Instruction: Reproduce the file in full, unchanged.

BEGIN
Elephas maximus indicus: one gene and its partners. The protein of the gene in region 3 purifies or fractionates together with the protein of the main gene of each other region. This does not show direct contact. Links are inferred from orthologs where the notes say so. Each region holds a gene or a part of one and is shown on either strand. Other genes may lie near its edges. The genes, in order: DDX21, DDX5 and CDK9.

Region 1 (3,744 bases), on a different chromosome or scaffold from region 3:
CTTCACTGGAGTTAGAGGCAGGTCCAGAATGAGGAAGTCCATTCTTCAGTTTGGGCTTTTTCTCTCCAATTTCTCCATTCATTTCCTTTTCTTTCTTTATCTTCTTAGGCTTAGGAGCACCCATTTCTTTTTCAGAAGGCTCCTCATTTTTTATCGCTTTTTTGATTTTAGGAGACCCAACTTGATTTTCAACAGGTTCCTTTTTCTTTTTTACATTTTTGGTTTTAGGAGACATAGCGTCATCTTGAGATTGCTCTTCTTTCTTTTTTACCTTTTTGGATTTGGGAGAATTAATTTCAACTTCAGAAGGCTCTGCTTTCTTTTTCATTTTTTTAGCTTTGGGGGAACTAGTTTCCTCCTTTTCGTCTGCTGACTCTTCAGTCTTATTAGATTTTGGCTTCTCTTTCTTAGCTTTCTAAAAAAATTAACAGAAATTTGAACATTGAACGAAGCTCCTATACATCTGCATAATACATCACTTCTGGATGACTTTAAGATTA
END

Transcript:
Elephas maximus indicus: one gene and its partners. The protein of the gene in region 3 purifies or fractionates together with the protein of the main gene of each other region. This does not show direct contact. Links are inferred from orthologs where the notes say so. Each region holds a gene or a part of one and is shown on either strand. Other genes may lie near its edges. The genes, in order: DDX21, DDX5 and CDK9.

Region 1 (3,744 bases), on a different chromosome or scaffold from region 3:
CTTCACTGGAGTTAGAGGCAGGTCCAGAATGAGGAAGTCCATTCTTCAGTTTGGGCTTTTTCTCTCCAATTTCTCCATTCATTTCCTTTTCTTTCTTTATCTTCTTAGGCTTAGGAGCACCCATTTCTTTTTCAGAAGGCTCCTCATTTTTTATCGCTTTTTTGATTTTAGGAGACCCAACTTGATTTTCAACAGGTTCCTTTTTCTTTTTTACATTTTTGGTTTTAGGAGACATAGCGTCATCTTGAGATTGCTCTTCTTTCTTTTTTACCTTTTTGGATTTGGGAGAATTAATTTCAACTTCAGAAGGCTCTGCTTTCTTTTTCATTTTTTTAGCTTTGGGGGAACTAGTTTCCTCCTTTTCGTCTGCTGACTCTTCAGTCTTATTAGATTTTGGCTTCTCTTTCTTAGCTTTCTAAAAAAATTAACAGAAATTTGAACATTGAACGAAGCTCCTATACATCTGCATAATACATCACTTCTGGATGACTTTAAGATTA